I'm still waiting to see a Wheatear in Sidmouth. Nothing so far up on Salcombe Hill, well a single Chiffchaff this morning and that's it. I can't imagine why there hasn't been a Wheatear. Clive saw three on the rock armour off the beach, and then on the beach on Tuesday but by the time I got down there all that was on the beach were about a million dogs! It was lovely and warm and dog-walkers were out in droves. I tried the beach again this morning and it was a lot colder and therefore much quieter. Still no Wheatears though. The Turnstones and a single Purple Sandpiper were showing really well feeding on Chit Rocks at low tide and I was able to walk out and sit among the rocks and wait for them to approach for a photo or two.

Purple Sandpiper 
One of my favourite waders

 This Turnstone kept coming too close to fit in the frame.
 So obliging it would be rude not to take its photo too.

Monday, 16 March 2015

Yellow-browed Warbler and Firecrest at Branscombe Sewage Works

This morning was the first chance that I have had to go and look for the Yellow-browed Warbler that Phil found at Branscombe sewage works on Saturday morning. Unfortunately the weather wasn't ideal being overcast and drizzly at times but I had some superb views and even managed some photos and despite the poor conditions for photography they are definitely the best ones I've ever taken of Yellow-browed Warbler and Firecrest too. When I arrived I looked from the footpath along the side of the sewage works and could see the YBW feeding on the filter beds along with at least a dozen Chiffchaffs. All the birds seemed to be on the far side from where I was so I made my way around to the wooded area on the other side. The National Trust have been thinning out the pine trees in this area and I was able to get right down to the perimeter fence from where I had some great views of the YBW. The Firecrest was showing very well on some branches of felled pine trees and really showing off its crest too. Sue and a friend arrived to see the YBW and while I was trying to get them onto it a male Sparrowhawk flew in and landed on the perimeter fence. Fortunately the birds soon reappeared once he'd left and although he had to leave 'empty taloned' he did gave us a nice photo opportunity.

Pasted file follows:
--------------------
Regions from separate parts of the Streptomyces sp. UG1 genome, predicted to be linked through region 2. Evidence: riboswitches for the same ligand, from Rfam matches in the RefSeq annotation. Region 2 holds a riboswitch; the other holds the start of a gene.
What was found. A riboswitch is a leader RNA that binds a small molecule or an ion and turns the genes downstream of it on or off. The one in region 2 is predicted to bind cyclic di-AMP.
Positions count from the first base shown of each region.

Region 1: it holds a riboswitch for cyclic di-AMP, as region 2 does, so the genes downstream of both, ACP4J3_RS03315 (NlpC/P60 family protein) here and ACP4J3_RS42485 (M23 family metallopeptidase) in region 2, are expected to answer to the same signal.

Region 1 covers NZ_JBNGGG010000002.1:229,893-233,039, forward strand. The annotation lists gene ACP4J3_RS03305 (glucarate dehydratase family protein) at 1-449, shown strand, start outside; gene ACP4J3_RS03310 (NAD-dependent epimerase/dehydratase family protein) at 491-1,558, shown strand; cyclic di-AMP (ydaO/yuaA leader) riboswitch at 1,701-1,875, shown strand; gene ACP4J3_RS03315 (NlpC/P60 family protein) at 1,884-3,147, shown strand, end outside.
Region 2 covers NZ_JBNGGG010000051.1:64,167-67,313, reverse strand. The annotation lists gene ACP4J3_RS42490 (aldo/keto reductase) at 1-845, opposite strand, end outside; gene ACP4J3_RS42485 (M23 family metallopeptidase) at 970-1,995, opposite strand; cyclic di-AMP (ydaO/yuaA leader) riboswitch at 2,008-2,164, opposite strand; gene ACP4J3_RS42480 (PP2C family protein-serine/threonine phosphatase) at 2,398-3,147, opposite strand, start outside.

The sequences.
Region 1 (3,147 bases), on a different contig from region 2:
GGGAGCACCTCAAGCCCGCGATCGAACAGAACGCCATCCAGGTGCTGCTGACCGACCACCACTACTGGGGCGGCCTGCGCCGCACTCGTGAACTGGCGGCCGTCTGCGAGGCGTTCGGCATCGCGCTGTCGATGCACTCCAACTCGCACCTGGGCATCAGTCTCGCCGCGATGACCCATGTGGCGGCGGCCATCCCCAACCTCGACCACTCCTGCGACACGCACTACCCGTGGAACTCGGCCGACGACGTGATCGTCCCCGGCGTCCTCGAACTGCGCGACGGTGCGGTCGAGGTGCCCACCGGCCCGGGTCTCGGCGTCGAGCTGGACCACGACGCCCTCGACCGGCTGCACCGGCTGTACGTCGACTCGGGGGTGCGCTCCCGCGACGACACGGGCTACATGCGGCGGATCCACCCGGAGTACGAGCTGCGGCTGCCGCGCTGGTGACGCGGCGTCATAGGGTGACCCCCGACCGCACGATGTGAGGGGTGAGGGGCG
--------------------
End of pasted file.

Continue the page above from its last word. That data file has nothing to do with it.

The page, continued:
I like the way the colours really stand out against the dark background of the filter bed in this one.
It was certainly easy to spot amongst the Chiffchaffs.

Yellow-browed Warbler



Friday, 6 March 2015

Salcombe Hill

I've decided that Salcombe Hill is where I'm going to go birding in the coming months and hopefully I'll be able to see a few migrants if not something rare. It certainly isn't a well known birding spot but I don't see any particular reason why it shouldn't get it's fair share of spring and autumn migrants. When I looked it up it has only had one notable rare bird and that was a Black-headed Bunting (adult male) in 1951! I'm hoping the reason there are no reports of anything more recently is that nobody does any birding there. I went up there a couple of weeks back to take some photos of the habitat and I think it looks quite promising, only time will tell though.

When I first arrived I could see a snow shower approaching and took a few shots before taking cover in some holly trees.

It was pretty heavy too!

The snow shower moving off...

...towards Beer Head. The Cliffs in the foreground are at Weston.

 There's plenty of gorse and bracken.

Some pasture..

Some nice grassy slopes similar to the ones at Branscombe Mouth.

And for the days when I'm feeling energetic. I nice walk down to Salcombe Mouth.

This prominent rock is known as the 'frog stone' for obvious reasons.

There are also some nice wooded areas.

View over Sidmouth

Nice view of my house too.

There were lots of these in the gorse bushes.

All in all what's not to like, there's some great habbo, let's just hope I see some good birds. Fingers crossed!

We've been at our new home four just over four months now and although we haven't got our own garden my 'garden bird list' isn't too shabby at 35 species. Considering I can't put any feeders out I've been amazed at the amount of birds just feeding on naturally occurring seeds in the shrubs outside the flat.

The gardens out front. The buddleias are especially popular with Goldfinches in particular but just last week I was thrilled to see this feeding on them....

A gorgeous male Siskin.